Jury Convicts Three Men Guilty Of Murdering Ahmaud Arbery

A Georgia jury decided Wednesday to convict the three white men accused of murdering 25-year-old Ahmaud Arbery, an unarmed Black jogger.

Father and son Greg and Travis McMichael and their neighbor, William “Roddie” Bryan, faced nine felony charges during the trial. All defendants face a minimum sentence of life in prison.

Travis McMichael, the only one found guilty for malice murder, was convicted on all nine counts, which included felony murder, aggravated assault, false imprisonment and criminal attempt to commit felony.

Greg McMichael was found not guilty of malice murder, but found guilty on the other eight counts. Malice murder refers to when a person “unlawfully and with malice aforethought, either expressed or implied, causes the death of another human being.”

Bryan, the neighbor who took the video of the shooting and helped entrap Ahmaud, was found guilty of three counts of felony murder, one count of aggravated assault, false imprisonment and criminal attempt to commit felony. He was acquitted on the other charges.

Jury Convicts Three Men Guilty Of Murdering Ahmaud Arbery

“Guilty. Guilty. Guilty. After nearly two years of pain, suffering, and wondering if Ahmaud’s killers would be held to account, the Arbery family finally has some justice. Nothing will bring back Ahmaud, but his family will have some peace knowing the men who killed him will remain behind bars and can never inflict their brand of evil on another innocent soul,” civil rights lawyer Ben Crump, an attorney for the Arbery family, said in a statement.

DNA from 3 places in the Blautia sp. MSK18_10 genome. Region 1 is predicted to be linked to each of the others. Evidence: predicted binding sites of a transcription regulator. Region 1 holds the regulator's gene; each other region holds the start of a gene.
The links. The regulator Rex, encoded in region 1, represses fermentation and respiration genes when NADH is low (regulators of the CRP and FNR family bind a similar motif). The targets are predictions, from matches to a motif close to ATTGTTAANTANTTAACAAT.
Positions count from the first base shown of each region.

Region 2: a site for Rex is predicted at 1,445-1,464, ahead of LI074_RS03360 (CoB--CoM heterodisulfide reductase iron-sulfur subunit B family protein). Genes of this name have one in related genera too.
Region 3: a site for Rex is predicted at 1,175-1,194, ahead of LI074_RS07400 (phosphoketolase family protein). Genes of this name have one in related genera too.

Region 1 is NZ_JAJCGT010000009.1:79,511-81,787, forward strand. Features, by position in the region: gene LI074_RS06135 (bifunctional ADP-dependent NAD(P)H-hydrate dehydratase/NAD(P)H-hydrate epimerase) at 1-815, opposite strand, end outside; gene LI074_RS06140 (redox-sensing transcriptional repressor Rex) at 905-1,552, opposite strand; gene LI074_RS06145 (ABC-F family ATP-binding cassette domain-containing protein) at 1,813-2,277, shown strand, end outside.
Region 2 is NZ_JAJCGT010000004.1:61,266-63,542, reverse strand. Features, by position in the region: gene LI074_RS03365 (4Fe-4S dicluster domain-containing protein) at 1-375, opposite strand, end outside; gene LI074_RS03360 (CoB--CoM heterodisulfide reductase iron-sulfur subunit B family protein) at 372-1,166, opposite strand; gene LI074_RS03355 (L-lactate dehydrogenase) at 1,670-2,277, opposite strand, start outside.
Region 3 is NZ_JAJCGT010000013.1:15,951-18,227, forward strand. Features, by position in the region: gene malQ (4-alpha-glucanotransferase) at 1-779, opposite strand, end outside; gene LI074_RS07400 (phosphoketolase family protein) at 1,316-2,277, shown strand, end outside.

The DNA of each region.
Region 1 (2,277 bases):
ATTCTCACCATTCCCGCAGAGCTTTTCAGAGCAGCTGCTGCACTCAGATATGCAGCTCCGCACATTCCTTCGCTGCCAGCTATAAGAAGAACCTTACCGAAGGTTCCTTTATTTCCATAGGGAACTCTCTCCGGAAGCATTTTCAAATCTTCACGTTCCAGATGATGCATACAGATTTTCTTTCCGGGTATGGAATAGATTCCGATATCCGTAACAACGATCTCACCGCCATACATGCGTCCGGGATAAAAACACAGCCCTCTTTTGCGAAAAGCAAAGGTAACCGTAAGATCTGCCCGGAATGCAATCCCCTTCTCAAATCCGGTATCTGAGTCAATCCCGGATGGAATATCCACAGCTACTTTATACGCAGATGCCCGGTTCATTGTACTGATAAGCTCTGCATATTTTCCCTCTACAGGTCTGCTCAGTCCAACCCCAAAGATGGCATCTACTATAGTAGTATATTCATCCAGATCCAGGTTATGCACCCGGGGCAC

“Today certainly indicates progress, but we are nowhere close to the finish line. America, you raised your voices for Ahmaud. Now is not the time to let them quiet. Keep marching. Keep fighting for what is right,” Crump continued.

The 12 jurors took more than 10 hours over two days to come up with their unanimous verdict. Superior Court Judge Timothy Walmsley thanked the jury for their service and said he will address logistical matters with them later.

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The killing of Arbery on Feb. 23, 2020, initially fell under the radar but drew national attention after a video of the killing was released that May.

The McMichaels told police they thought Arbery was a fleeing burglar when they armed themselves and pursued him in a pickup truck. The defense said Travis McMichael, 35, had encountered someone in a similar circumstance and that he and his father, 65, were concerned about recent break-ins.

“On this night, Travis is driving out of the neighborhood to go get some gas,” Defense attorney Jason Sheffield recalled in his closing arguments.

“And on his way out, as he is driving down the road, out of the neighborhood, he sees a man run across the street, and duck into the shadows.”

The Feb. 23 video recorded by Bryan, 52, shows Arbery running between the vehicles operated by Bryan and the McMichaels and briefly disappearing from view. The roughly half-minute video then shows Arbery in a scuffle with Travis, who then fatally shoots him. Arbery collapses after trying to run a few more steps.

Although Arbery was killed in February, Bryan and the McMichaels were not arrested until May, after the video was posted online, sparking public outcry.

The actions of law enforcement and local prosecutors came under scrutiny in the aftermath of the video’s release. Gregory McMichaels is a former Glynn County police officer, and two prosecutors recused themselves from the case due to conflicts of interest.

The makeup of the jury also caught heat during the selection process for its lack of diversity in a state still haunted by the memory of lynchings. Glynn County, where the trial took place in southeastern Georgia, is about a quarter Black, but only one Black juror was chosen. The state accused the defense of eliminating Black jurors based on race.

Walmsley said at the time that the “court has found that there appears to be intentional discrimination” in the jury selection process, but allowed the trial to move forward. He said the defense had met the legal standard necessary to dismiss the potential jurors, coming up with reasons beyond race for removing the jurors.

The three men also face federal hate crime charges in a trial scheduled for February 2022.

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